Here is Apple’s report card for the three months ending June 30, 2015: revenues of $49.6 billion (up 33 percent year over year, from $37.4 billion), net income of $10.7 billion (up from $7.7 billion during the same three months last year) and a gross margin of 39.7 percent (compared with 39.4 percent in the year-ago quarter). And yet the number that everyone focused on: 47.53 million iPhones sold. That’s just below the 48.7 million iPhones that Wall Street expected Apple to sell. I look at these mostly positive numbers and am confounded by the caning Apple has just taken on the stock market.
If I have learned anything over my long writing career, it’s that it is hard to judge a company and its fortunes by a single data point about a single quarter. Wall Street tends to be either overoptimistic or too pessimistic about a company’s prospects. And it is often wrong. That’s why I am a bit sanguine about Apple’s most recent earnings reports.
Just look at the company’s historic success with the iPhone and you can tell that we are indeed living in strange times! So far Apple has taken down Nokia and left Motorola, HTC and Samsung gasping for air. The profits have not stopped flowing to Cupertino. Apple has reported $42.3 billion in net income so far for the first three quarters of this fiscal year. That’s more than the company’s profits for all of 2012. Its new product (the watch) brought in an estimated billion dollars in revenues during just nine weeks of sales. And yet people are dismissing it as a disaster, perhaps because the company lost money on this new line of business: In an emailed report, UBS estimates the watch had revenues of “$1 billion on 2 million units at a low or negative margin.” It thinks Apple sold 2.2 million watches at an average selling price of around $437, which makes it a billion dollar product line.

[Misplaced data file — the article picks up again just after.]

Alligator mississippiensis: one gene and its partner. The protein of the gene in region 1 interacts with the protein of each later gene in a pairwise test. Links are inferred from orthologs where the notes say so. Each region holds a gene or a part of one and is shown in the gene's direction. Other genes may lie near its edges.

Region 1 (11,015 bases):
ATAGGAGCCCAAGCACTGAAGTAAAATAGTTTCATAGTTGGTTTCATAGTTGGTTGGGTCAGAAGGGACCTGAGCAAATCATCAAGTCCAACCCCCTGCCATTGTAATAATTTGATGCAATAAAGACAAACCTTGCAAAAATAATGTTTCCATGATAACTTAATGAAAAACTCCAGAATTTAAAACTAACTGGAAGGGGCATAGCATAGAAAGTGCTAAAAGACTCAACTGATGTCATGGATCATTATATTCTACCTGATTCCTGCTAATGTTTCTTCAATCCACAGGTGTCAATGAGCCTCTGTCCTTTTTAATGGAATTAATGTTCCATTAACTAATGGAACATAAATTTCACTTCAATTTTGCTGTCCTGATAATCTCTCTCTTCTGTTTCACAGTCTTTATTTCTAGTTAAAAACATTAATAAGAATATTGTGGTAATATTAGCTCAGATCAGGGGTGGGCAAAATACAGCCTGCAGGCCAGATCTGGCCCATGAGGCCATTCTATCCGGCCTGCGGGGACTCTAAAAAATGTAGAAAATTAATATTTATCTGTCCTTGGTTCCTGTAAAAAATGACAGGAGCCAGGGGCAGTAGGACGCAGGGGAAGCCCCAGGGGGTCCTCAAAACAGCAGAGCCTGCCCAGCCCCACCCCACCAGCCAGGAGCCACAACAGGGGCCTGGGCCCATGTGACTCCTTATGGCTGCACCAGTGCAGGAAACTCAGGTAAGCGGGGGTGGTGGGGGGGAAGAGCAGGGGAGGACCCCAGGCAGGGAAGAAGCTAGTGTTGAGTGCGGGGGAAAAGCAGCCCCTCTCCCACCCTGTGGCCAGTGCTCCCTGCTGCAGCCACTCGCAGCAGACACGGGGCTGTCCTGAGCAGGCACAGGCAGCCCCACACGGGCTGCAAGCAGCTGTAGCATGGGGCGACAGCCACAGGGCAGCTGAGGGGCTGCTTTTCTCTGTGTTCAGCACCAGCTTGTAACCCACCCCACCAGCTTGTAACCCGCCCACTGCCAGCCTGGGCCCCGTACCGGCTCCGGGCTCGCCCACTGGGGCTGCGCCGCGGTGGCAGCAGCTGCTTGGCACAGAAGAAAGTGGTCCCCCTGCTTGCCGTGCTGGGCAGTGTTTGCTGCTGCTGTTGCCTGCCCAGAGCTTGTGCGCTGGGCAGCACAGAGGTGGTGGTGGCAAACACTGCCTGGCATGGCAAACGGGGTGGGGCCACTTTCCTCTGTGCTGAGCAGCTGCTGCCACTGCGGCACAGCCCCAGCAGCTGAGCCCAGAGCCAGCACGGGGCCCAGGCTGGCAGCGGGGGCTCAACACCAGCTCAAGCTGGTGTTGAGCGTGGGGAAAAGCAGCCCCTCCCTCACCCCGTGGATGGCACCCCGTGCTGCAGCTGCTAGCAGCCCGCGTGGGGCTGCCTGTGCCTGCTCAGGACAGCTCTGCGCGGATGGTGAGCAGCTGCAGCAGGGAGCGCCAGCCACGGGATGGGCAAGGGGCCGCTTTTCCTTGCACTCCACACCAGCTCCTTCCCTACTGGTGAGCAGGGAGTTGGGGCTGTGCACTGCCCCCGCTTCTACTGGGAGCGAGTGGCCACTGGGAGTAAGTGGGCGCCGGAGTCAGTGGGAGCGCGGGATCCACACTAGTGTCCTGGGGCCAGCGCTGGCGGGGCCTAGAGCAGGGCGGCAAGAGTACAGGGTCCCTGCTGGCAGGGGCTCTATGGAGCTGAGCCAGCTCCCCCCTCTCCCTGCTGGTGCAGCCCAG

Meanwhile the slowdown in iPad sales is balanced by the strength in the traditional computing business, especially in a tough PC market that has impacted pretty much all players. Apple’s Mac product line continues to hold its own and is growing its share of the PC market. Apple sold 10.9 million iPads, down 18 percent from the same quarter a year ago. In comparison, it sold 4.8 million Macs during the most recent quarter, a 9 percent year-over-year gain. During the same period this year, IDC says the global PC market’s unit volume was down 11.8 percent.
I assume the big Apple sell-off happened because the algorithms weren’t looking good: The company’s quarter and outlook met consensus expectations, except for the soft iPhone number of 47.5 million units. Does the market think Apple can’t push past the total 193 million phones it sold during calendar year 2014? During the first two quarters of 2015, Apple has already sold 109 million iPhones, and with new models on the horizon, the pessimism is confounding.
If people were anxious about Apple’s terrible record at adapting to the internet-based services era, then this pessimism would be warranted. But when it comes to hardware and the iPhone in particular, I don’t understand the doom and gloom. That said, there is no doubt that Apple’s fortunes and net income are closely tied to the iPhone. It isn’t the first time I have shared this opinion (iPhone, the behemoth and All About That iPhone 6+), and these two charts only reinforce that argument.